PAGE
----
In Room 5 are two of the last paintings Matisse made and a wall of small cut-outs that sing so eloquently together that they need no individual titles (though these are available nearby) but make a new harmony of startling and sometimes intensely abstract diversity. How can this level of achievement be sustained through a further nine rooms? Inevitably, some rooms will hold the attention more than others (the decorations for the Chapel at Vence will no doubt intrigue a good many), but throughout the show the standard remains almost intimidatingly astral. Room 8, for instance, contains two of the artist’s own favourite pieces: ‘Zulma’ and ‘Creole Dancer’, both 1950, as well as the brightly layered rug design ‘Mimosa’.

Matisse experimented with rectilinearity and various framing devices, playing off the geometry of the picture plane against the organic leaf shapes or figures in movement that articulate it. He constantly breaks rules, transgressing the boundaries of any rectangle he imposes, juggling with pattern and positive/negative space. Although his cut-outs are resolutely flat, there is implied volume in his forms, part of his intention to interpret nature, not copy it. Look at the series of ‘Blue Nudes’ in Room 9, for example, one of the highpoints of the exhibition. Most people will be aware of one, or perhaps two, but few know all four in their ultramarine glory. Matisse explores variations on a favourite pose of intertwined legs and arm behind the head, deconstructing and reconfiguring it, splitting up the body into expressive paraphrases, new rhythms and structures. But the liberties he takes with anatomy are entirely accepted by the delighted eye.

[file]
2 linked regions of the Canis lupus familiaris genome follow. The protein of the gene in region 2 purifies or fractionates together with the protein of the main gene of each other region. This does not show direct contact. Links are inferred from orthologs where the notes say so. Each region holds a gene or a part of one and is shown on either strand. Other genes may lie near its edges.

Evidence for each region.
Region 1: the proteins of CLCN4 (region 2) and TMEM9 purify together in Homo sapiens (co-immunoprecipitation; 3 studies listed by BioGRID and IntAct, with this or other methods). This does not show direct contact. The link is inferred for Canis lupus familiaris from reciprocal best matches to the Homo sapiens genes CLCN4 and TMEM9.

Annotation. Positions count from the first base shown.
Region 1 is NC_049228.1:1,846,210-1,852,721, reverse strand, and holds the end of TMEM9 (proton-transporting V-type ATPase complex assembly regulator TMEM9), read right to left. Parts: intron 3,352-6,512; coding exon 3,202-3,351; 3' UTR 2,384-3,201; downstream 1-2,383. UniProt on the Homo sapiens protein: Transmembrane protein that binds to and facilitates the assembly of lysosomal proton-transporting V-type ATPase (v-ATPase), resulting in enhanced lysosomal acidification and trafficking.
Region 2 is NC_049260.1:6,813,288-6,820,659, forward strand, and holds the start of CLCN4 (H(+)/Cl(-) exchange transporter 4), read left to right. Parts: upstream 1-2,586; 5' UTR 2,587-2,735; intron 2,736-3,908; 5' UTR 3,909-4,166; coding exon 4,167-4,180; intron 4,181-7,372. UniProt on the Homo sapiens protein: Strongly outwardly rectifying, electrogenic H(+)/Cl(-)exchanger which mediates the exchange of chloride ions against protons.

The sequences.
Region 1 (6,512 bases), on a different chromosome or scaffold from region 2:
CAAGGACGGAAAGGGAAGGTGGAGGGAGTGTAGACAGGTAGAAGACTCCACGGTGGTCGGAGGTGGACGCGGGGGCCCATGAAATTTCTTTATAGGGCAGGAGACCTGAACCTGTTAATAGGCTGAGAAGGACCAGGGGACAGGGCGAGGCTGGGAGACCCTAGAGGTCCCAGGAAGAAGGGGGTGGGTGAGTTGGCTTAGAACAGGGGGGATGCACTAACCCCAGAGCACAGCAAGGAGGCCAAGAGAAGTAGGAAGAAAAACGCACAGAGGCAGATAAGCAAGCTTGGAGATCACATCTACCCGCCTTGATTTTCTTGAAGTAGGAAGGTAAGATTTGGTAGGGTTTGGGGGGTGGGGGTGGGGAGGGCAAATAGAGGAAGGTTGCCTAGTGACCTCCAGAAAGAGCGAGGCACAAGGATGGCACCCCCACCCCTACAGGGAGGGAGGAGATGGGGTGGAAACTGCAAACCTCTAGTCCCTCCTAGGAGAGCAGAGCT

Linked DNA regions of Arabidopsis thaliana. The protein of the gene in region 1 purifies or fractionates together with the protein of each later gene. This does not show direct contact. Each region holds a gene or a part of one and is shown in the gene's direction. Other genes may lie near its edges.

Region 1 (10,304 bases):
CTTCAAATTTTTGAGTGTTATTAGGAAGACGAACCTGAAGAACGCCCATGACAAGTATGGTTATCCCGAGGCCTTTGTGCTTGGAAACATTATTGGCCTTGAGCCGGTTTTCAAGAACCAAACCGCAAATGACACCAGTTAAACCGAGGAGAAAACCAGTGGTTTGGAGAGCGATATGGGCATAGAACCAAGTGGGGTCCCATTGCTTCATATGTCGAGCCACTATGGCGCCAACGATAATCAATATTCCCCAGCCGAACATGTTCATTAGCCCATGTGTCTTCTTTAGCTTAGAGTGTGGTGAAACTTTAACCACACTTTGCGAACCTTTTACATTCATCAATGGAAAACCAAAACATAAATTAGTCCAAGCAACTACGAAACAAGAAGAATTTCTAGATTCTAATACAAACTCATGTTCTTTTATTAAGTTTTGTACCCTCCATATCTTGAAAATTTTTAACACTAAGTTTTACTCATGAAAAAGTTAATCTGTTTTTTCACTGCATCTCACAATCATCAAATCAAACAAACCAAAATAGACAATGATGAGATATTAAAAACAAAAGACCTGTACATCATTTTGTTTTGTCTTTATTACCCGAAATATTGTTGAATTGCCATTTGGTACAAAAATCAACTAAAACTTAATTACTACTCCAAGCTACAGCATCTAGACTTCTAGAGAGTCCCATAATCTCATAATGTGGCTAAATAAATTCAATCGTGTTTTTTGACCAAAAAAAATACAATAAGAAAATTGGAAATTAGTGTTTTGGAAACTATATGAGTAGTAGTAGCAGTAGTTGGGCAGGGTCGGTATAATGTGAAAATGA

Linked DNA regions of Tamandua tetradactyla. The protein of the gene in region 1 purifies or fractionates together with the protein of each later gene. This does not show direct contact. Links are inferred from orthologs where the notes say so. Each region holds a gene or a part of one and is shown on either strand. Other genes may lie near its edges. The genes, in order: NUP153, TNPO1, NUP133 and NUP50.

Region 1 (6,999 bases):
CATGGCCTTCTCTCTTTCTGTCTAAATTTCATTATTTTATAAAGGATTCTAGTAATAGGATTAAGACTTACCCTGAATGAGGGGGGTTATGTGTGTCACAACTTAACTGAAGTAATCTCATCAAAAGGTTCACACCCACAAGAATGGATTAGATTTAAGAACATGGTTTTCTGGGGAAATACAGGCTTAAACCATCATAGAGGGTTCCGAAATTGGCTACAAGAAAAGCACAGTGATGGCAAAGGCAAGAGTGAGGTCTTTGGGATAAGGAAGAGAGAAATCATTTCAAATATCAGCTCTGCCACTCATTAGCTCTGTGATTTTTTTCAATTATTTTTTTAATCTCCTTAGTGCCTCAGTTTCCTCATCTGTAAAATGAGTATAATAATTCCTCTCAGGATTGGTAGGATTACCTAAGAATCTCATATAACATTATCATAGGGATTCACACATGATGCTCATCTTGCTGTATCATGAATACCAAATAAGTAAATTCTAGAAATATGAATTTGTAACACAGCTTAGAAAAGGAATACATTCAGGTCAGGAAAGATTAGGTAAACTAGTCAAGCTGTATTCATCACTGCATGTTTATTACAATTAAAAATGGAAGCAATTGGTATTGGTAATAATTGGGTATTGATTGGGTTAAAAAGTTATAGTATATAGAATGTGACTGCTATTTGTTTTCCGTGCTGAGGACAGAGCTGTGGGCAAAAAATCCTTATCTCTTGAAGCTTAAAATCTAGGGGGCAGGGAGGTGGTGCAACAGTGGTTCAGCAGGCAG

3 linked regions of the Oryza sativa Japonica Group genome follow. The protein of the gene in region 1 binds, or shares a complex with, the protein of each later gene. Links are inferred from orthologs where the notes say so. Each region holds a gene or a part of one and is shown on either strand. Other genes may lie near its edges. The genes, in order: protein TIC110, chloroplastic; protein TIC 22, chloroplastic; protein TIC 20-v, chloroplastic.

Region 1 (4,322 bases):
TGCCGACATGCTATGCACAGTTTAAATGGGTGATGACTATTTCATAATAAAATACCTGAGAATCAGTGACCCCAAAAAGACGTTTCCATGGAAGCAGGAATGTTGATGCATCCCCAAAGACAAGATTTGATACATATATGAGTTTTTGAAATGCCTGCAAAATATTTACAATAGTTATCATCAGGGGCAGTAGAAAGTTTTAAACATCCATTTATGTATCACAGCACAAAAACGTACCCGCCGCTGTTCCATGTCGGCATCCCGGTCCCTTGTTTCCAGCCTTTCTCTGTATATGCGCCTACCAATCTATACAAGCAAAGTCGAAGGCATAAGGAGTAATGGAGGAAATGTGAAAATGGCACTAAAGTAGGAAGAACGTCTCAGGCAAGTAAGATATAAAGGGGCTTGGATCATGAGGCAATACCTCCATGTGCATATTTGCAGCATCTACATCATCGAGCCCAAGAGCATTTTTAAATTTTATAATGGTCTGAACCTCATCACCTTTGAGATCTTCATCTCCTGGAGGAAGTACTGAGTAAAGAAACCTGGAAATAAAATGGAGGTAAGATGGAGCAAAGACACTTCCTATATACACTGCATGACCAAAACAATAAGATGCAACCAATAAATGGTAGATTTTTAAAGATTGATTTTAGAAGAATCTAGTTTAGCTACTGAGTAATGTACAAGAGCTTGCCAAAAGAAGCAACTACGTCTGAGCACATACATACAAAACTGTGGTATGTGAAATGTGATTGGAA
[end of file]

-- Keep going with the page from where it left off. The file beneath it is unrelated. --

There are other tremendous works to view, such as ‘Parakeet and Mermaid’ and ‘Blue Nude with Green Stockings’, both 1952, the much smaller but by no means insignificant grey-and-yellow cut-out entitled ‘The Bell’, and two magisterial works from 1953, ‘Acanthuses’ and ‘The Sheaf’. Matisse developed the art of ‘drawing with scissors’ to a high point of perfection, remarking that ‘it’s the graphic, linear equivalent of the sensation of flight’. He even thought that scissors had more feeling for line than more usual drawing materials such as pencil or charcoal; but it’s revealing that he didn’t cease to use charcoal — often in brilliant combination with the cut line, as in ‘Zulma’ or the surprisingly abstract ‘Memory of Oceania’. Colour, flight, light — the shapes are there, orchestrated by a great master, to deliver these qualities in precise quantities.

Together with the extraordinary Veronese show at the National Gallery (reviewed last week), the Matisse cut-outs currently make London one of the top art destinations in the world. The exhibition travels to the Museum of Modern Art in New York (25 October 2014 to 9 February 2015), but looks so utterly splendid in London that I recommend all to see it here. Tate Modern has never looked so good — or rather invisible: Matisse demands so much concentration, you don’t notice the setting. The curatorial team is headed by Nicholas Cullinan from the Metropolitan Museum in New York and Nicholas Serota, esteemed Tate Director. They’ve done a superb job: this is a stupendous exhibition.

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Show comments
  • It was not strictly a case of paper cut-outs replacing other media during
    the last years of Matisse’s life because he was no longer physically
    able to do anything but “paint with scissors”. As you say and as the exhibition
    highlights, the artist was using cut-outs as early as during the 1930s
    (and perhaps even before) as a preparatory tool to adjust the
    composition of his paintings. In 1949 when he took the cut-outs a
    step further and began producing them as finished works, he was still painting and sculpting, albeit at a slower pace. So pleased was he with his cut-out technique, that when he eventually
    stopped painting in 1951, this was as much by choice as by necessity. “Why didn’t I think of it earlier?”, he wrote to one friend after completing The Parakeet and the Mermaid in 1952. http://wp.me/p3lxGr-2g